I’d put this question on my top 10 list of frequently-asked questions. When are college costs actually due, and how do you pay them? Is that actually two questions?

Your first college payment is the deposit which is paid when you accept admission on or before May 1. Usually this is a nominal (relative to college costs) amount, typically ranging up to $500. (Waitlisters: this is usually not refundable and you should accept admission somewhere even if you’re accepting a waitlist spot elsewhere, so factor two deposits into your budget.)

Your normal college costs are then divided between academic terms, though not always equally. Colleges typically send out an estimated statement a month or so before school starts. This will show the estimated total direct-billed costs– tuition, fees, room and board for on-campus students, and other items the university includes such as health insurance, transit passes, and more. (This is your opportunity to make sure you’ve waived optional items that you are declining such as campus health insurance if you already have insurance coverage.) Usually any institutional financial aid will show as “pending.” Another “pending” item: additional fees based on the student’s specific course selection, whether lab fees, fees for online materials or anything else billed directly by the college; in our experience these can show up periodically over the course of the term. This statement is helpful for figuring out approximately how much you’re going to need to pay so that you can start figuring out where it’s going to come from– savings, loans, out of pocket.

If your student has an outside scholarship, it will be disbursed directly to the school at which point the school will allocate it equally across academic terms and adjust any need-based aid. That means a student with a $3,000 outside scholarship attending a school on quarters will get $1,000 per quarter credited to their bill. Aid adjustments due to outside scholarships often happen at the last minute and can result in either reduced grant aid or loss of work study or subsidized loans, depending on the school, so it’s a good idea to reach out and ask how your outside scholarship will affect the rest of the package. Also important to note: any work study in the student’s award is there strictly for calculation purposes. The student still needs to find a work study job and then will receive income from that job up to the work study limit. (It is at the discretion of the work study employer whether they continue to employ the student once they’ve earned the maximum work study amount.)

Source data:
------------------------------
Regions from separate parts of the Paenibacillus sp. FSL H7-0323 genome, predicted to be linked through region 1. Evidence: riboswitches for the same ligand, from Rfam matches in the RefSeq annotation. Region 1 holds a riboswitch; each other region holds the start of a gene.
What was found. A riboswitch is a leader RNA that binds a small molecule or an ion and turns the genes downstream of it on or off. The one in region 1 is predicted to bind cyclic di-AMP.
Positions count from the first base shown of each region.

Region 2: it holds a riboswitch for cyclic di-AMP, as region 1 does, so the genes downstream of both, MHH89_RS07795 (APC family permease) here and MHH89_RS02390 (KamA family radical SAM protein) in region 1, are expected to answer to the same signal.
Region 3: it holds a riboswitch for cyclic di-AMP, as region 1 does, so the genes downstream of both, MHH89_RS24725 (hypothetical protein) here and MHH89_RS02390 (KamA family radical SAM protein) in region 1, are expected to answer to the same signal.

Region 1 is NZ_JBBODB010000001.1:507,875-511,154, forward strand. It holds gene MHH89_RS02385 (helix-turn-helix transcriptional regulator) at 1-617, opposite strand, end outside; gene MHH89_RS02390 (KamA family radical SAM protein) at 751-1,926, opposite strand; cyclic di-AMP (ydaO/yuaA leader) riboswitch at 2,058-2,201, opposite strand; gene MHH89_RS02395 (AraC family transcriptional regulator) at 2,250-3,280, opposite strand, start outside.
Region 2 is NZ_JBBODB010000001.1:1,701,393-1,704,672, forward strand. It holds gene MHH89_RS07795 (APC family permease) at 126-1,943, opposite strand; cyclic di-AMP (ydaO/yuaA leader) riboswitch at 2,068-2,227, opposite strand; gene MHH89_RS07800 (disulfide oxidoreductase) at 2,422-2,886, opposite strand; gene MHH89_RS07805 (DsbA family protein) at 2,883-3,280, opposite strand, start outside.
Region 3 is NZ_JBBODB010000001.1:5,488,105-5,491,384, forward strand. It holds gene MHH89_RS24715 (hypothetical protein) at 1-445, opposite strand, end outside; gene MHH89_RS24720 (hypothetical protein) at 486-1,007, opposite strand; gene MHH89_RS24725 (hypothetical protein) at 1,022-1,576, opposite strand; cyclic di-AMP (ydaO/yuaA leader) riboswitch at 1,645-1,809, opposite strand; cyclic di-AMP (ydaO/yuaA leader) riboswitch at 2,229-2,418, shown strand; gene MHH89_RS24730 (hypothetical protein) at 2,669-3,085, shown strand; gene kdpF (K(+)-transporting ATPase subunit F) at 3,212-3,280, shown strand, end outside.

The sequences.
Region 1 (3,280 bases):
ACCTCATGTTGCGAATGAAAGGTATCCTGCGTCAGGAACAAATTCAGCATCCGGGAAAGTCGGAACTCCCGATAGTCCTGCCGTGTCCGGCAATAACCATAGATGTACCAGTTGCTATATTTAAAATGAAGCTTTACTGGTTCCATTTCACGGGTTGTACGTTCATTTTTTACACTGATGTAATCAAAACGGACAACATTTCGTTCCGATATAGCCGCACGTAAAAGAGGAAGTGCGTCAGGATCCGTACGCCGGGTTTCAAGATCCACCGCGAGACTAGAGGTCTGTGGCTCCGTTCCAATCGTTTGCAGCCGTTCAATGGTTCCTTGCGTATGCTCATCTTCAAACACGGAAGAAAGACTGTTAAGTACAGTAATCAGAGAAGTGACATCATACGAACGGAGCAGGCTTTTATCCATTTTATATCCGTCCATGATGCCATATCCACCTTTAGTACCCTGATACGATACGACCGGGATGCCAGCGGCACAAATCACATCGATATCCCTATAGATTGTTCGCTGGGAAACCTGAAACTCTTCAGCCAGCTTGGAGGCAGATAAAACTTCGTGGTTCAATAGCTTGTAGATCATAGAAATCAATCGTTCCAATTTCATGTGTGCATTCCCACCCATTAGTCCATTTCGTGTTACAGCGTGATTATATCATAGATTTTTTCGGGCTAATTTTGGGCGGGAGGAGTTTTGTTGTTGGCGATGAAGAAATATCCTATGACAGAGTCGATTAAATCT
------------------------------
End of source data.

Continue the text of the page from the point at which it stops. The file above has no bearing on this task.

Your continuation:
Loans are also allocated equally across academic terms and disbursed directly to the school. That means if you’re taking out the direct student loan as a freshman and attending a school that’s on semesters, the school will receive $2,750 to apply to your costs. Only after all school costs are covered is any surplus returned to the student. This often takes a few weeks after the start of the term, which can be difficult for students living off-campus who are using loans to pay for books or room and board, so it’s something to plan for.

Most schools require all costs for the term to be paid upfront, and most also offer payment plans. Those plans may or may not have fees associated with them, and those fees can change from year to year. For example, my son’s school charges a fee for payment plans for tuition but allows room and board to be paid in three installments without a fee. My daughter’s school offered a monthly payment plan at no cost her first year but this year is charging for it. Often payment plans cost $75-$100 per academic term, which can add $1,000 or more to the cost of college.

Books, computers, etc., are the student’s responsibility. My recommendation: wait until after the first class session to buy books, no matter what the nice man in the bookstore tells you. Both my kids have found that the required materials in the syllabus tend to overstate the required materials by a substantial margin. And often the professor offers a low-cost online version of the expensive book– but you won’t learn about that until class meets. (Side note: textbook publishers have wised up to used books and now often integrate online worksheets and materials with single-use codes that require the student to buy a new copy of the book.)

Students living off-campus pay rent and buy groceries on an ongoing basis, needless to say. 529 funds can be used to cover these expenses up to the lesser of actual costs or the school’s off-campus living allowance. That means that if your school’s off-campus living allowance is $12,000 annually and you spend $13,000 on rent and food, only $12,000 is “qualified” or eligible for 529 withdrawals. Likewise, if you only spent $11,000, only $11,000 is “qualified.”

You can choose to have your 529 funds sent directly to the school. However, my recommendation is to withdraw them in your student’s name, then pay college costs directly. That way you don’t risk having the school confuse a check from your 529 as an outside scholarship. Plus, you probably won’t know exactly how much to pay until a couple of days before the payment is due.